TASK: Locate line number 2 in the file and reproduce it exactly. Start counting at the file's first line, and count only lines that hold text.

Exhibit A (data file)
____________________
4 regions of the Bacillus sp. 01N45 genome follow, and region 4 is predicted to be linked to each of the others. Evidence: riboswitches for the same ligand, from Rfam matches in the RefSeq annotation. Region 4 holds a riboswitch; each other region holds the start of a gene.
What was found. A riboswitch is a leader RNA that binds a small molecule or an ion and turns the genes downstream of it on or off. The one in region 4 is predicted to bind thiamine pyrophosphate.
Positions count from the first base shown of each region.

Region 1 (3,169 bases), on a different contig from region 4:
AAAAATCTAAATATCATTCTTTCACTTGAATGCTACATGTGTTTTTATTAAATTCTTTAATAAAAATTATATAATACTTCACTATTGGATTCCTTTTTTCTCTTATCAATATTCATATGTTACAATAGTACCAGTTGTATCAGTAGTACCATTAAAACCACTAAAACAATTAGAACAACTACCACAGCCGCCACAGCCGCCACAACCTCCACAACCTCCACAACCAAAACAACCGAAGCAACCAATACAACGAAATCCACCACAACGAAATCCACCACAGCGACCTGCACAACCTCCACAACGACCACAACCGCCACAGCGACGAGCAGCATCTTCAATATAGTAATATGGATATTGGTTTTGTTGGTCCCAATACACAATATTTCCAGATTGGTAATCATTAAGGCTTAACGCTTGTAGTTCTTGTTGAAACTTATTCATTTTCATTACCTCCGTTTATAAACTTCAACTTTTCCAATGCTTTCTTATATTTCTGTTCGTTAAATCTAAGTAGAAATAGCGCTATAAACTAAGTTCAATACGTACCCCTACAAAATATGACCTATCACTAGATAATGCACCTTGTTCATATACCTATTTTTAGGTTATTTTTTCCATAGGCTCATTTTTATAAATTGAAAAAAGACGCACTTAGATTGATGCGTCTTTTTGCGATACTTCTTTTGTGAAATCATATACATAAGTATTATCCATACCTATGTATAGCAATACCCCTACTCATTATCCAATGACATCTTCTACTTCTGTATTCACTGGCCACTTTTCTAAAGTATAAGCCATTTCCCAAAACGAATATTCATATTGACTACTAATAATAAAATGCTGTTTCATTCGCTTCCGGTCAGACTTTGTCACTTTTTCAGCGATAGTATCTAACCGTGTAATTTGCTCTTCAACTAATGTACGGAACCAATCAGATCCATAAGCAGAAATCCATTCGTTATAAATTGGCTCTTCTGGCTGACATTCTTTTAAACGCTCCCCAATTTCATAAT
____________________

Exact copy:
What was found. A riboswitch is a leader RNA that binds a small molecule or an ion and turns the genes downstream of it on or off. The one in region 4 is predicted to bind thiamine pyrophosphate.